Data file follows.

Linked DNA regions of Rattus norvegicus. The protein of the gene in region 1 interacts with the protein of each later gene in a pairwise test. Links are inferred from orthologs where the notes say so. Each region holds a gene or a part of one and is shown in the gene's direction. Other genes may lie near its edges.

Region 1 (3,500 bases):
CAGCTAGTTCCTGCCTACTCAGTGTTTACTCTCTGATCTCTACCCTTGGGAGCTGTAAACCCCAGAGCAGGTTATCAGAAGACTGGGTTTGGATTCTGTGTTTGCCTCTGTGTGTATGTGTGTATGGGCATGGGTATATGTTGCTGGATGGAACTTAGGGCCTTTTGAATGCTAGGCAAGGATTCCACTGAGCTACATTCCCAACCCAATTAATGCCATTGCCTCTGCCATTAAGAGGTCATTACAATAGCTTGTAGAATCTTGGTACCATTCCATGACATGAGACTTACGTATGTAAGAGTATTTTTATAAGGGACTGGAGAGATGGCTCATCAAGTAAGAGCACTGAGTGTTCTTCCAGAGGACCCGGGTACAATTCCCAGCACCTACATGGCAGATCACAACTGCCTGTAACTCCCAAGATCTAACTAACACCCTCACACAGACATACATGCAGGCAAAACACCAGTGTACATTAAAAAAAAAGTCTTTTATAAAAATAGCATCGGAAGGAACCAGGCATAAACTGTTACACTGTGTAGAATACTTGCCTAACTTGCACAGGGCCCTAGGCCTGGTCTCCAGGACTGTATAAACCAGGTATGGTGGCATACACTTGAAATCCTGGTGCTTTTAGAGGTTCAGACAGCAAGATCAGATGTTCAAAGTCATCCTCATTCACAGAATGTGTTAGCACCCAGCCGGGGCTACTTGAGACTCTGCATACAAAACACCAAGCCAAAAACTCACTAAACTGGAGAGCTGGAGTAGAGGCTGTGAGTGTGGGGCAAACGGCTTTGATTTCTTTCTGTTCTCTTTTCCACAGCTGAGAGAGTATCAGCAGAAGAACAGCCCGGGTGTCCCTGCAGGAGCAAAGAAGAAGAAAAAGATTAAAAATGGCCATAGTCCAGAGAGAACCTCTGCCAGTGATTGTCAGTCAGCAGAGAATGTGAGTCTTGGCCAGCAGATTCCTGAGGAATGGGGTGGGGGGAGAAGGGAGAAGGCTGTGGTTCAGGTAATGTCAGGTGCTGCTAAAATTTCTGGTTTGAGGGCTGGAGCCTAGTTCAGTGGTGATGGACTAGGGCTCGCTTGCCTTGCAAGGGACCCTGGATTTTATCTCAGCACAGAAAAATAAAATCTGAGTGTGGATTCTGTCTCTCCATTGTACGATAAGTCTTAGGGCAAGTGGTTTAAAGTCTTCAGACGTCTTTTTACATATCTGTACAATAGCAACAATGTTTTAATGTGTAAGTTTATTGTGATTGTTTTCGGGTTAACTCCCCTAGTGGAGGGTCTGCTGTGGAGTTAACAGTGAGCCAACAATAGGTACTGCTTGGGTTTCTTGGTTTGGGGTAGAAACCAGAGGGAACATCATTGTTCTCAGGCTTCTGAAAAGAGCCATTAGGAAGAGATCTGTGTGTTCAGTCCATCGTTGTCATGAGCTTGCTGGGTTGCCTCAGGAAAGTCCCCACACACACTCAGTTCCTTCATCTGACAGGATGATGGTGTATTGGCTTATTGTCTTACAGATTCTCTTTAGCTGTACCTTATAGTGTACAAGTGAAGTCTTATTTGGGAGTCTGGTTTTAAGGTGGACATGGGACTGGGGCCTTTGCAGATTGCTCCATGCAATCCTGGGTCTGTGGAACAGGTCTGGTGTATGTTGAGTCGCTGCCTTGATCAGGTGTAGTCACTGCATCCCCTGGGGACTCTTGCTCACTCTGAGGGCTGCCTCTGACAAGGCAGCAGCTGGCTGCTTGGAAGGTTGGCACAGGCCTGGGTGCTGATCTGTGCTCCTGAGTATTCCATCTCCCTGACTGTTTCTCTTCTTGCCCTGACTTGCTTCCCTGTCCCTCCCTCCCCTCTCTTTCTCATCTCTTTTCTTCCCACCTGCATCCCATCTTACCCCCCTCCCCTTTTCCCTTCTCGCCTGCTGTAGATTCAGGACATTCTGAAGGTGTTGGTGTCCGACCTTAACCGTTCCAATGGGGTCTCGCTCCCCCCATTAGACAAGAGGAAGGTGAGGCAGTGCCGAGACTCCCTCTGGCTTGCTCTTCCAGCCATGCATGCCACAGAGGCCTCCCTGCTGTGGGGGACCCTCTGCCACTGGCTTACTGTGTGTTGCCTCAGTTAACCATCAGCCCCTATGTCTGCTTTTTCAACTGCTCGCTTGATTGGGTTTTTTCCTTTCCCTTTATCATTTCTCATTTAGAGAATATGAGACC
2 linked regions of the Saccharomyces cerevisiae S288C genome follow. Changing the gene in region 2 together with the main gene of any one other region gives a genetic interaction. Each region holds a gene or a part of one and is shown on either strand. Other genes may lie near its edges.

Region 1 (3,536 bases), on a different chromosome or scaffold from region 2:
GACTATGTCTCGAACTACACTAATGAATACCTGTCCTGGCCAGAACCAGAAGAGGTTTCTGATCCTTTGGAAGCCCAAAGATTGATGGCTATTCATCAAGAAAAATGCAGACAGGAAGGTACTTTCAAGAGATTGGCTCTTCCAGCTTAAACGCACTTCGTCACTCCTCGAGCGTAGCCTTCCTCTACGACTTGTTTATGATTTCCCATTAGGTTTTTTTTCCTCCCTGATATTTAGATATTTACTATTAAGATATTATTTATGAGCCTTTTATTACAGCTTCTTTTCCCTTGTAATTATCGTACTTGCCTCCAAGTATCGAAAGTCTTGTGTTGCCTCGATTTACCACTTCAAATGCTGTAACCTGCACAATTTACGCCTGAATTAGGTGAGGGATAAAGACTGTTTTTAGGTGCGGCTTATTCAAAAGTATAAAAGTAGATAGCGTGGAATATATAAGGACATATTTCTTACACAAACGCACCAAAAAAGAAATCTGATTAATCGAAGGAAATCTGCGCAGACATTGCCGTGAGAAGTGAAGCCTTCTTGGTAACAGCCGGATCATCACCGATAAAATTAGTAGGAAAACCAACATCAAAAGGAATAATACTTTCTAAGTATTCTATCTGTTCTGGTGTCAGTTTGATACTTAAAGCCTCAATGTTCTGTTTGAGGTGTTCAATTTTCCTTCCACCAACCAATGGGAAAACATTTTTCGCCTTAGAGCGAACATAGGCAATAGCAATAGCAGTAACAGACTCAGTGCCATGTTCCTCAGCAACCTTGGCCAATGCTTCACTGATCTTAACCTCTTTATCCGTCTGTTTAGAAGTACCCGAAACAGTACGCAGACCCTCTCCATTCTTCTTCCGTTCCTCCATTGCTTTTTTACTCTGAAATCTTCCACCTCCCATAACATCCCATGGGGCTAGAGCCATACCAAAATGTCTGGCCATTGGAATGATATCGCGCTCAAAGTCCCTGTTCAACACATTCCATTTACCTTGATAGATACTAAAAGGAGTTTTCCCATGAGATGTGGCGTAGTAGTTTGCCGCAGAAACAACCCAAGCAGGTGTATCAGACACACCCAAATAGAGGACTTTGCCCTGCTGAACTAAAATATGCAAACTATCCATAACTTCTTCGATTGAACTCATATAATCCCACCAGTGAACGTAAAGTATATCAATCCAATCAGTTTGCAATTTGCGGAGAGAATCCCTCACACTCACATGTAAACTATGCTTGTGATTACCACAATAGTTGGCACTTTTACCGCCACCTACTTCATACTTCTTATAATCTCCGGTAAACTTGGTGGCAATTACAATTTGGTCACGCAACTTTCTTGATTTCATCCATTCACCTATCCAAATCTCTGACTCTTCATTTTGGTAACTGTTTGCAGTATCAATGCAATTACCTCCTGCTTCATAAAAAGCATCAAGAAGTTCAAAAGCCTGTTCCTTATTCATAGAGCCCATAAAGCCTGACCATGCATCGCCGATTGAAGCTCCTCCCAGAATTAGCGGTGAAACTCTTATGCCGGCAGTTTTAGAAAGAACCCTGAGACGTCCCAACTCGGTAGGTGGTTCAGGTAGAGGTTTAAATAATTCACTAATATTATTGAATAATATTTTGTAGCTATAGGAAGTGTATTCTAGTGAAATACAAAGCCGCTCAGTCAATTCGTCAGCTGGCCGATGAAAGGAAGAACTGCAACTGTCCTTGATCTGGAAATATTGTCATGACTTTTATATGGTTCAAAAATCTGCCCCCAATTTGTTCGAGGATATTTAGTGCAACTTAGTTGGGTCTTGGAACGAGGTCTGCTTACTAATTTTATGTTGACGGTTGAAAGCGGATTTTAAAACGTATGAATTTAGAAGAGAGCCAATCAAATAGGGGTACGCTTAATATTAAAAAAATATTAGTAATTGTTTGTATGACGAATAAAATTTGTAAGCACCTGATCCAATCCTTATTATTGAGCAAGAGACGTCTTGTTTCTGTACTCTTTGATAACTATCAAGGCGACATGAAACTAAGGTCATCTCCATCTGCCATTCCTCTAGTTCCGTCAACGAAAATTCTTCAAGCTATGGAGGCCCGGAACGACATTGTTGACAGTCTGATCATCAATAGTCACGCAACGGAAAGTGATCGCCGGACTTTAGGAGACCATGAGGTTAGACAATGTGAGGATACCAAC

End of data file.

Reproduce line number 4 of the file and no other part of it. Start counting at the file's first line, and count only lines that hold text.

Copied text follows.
2 linked regions of the Saccharomyces cerevisiae S288C genome follow. Changing the gene in region 2 together with the main gene of any one other region gives a genetic interaction. Each region holds a gene or a part of one and is shown on either strand. Other genes may lie near its edges.